Microsoft Azure Arc remains popular but has not advanced much. Microsoft has continuously built out Azure Arc (formerly Azure Stack) and added services to it. It has made a special effort on both application development and (cyber)security that resounds well with its install base. Like Google, Microsoft is embroiled in an all-around overhaul of its offerings with AI, which likely has given Azure Arc some pause. As the instigator of the current generative AI movement, Microsoft may be the first vendor here to offer some Azure Arc-based generative AI runtime offering. The future will tell.

Oracle leads with Identicality and is becoming a multi-dimensional player. Oracle is on the remarkable journey from on-premises to the public cloud and now multi-cloud. The latest addition for multi-cloud support was unveiled at this year’s CloudWorld conference, with the native provisioning of the Oracle Database (and with that Oracle Exadata) inside of Azure. As it is always the same underlying Exadata platform, the capabilities offered are identical across the platforms, creating the highest Identicality in the industry. Being fully invested in AI, it will be equally interesting how Oracle will add AI model execution to its platforms.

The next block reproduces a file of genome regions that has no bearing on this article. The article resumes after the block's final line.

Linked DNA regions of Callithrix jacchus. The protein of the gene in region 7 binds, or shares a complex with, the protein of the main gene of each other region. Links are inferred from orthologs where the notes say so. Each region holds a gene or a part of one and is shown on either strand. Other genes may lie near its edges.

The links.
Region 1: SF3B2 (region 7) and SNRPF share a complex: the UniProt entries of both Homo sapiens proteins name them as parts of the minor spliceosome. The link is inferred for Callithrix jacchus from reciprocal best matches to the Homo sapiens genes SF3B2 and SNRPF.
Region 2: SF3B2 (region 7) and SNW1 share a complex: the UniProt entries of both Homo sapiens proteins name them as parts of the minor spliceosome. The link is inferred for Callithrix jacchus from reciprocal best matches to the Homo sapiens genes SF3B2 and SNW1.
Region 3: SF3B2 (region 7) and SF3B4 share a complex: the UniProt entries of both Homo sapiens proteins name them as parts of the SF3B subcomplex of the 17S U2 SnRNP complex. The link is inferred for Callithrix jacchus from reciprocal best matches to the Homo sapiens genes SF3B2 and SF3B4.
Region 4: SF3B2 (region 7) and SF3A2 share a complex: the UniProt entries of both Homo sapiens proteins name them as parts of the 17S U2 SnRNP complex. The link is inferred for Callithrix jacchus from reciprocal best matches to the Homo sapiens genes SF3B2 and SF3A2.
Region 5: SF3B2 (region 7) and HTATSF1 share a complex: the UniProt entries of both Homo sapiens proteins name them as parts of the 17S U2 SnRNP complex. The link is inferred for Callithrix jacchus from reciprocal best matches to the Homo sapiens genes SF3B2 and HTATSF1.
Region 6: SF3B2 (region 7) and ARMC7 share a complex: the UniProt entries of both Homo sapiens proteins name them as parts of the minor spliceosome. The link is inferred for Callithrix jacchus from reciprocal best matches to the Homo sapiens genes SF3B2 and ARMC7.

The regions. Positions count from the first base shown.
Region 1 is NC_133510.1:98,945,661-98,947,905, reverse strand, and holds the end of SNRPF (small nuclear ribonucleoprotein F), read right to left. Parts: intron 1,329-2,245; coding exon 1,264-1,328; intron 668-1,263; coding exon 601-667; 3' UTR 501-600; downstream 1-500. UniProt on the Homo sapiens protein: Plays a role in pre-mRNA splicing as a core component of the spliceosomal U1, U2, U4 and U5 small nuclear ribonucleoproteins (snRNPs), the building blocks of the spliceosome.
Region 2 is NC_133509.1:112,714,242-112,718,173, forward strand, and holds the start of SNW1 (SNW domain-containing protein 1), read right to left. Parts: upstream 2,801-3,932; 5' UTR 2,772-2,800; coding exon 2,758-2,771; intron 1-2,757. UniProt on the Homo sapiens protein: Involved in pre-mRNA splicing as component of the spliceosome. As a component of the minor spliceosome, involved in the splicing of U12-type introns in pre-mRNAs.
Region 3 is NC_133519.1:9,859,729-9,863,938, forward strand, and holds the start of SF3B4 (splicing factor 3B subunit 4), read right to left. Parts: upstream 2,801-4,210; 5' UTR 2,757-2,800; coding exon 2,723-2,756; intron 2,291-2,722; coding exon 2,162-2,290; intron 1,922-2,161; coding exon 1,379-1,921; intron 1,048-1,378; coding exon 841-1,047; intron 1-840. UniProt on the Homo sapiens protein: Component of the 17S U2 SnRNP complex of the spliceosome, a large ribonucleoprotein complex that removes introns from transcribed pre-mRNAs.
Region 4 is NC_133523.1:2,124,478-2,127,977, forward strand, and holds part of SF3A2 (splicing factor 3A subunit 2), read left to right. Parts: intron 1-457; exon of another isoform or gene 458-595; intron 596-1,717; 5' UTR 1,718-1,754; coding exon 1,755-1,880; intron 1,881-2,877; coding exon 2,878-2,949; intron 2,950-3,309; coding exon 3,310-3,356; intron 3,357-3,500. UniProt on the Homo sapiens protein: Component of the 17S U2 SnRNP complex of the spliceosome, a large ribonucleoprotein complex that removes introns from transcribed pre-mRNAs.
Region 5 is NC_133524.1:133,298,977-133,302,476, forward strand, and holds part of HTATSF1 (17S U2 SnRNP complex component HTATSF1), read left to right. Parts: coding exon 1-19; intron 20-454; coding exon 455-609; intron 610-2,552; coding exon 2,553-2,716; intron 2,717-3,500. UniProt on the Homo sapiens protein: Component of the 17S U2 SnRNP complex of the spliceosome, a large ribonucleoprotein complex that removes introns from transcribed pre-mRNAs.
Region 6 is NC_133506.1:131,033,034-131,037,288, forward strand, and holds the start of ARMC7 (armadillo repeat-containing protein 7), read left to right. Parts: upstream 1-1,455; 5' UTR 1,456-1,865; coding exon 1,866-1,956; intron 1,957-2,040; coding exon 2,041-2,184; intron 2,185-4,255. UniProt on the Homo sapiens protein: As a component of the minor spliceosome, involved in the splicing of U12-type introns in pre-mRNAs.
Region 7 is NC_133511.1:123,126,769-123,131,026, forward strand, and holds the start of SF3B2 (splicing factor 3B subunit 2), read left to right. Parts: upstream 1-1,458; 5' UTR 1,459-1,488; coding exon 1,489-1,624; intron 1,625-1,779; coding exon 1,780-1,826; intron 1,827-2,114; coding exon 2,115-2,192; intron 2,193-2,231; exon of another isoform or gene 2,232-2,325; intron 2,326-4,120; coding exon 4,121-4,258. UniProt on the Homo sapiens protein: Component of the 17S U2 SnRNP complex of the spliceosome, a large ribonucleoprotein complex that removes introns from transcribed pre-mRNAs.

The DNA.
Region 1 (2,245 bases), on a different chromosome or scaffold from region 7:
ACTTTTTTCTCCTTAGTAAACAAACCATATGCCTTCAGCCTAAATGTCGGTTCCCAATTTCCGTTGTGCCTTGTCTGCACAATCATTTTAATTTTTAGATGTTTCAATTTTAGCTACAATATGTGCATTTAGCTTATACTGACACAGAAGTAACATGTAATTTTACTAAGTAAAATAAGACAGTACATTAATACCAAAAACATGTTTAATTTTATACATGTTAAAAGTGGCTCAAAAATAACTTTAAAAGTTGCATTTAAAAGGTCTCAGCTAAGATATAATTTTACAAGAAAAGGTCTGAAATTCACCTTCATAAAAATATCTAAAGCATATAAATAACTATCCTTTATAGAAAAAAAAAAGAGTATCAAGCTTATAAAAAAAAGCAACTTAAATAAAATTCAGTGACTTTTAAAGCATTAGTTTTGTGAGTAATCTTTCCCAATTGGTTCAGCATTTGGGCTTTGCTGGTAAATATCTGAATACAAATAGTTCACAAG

It’s complex, but it’s good news

The enterprise IT landscape gets more complex by the day. Workload proliferation across cloud infrastructures is already a headache. Generative AI will not make the picture easier, as new training and execution platforms emerge, along with specialized hardware platforms for AI.

Now, AI model training and execution make the case for next-generation computing platforms: enterprises need to leverage the public cloud to not only train AI models but execute them across their automation deployments – on other clouds and on-premises, even the edge. The final thought from me – the cloud is winning but it is coming to on-premises. It’s good news; CxOs have a choice.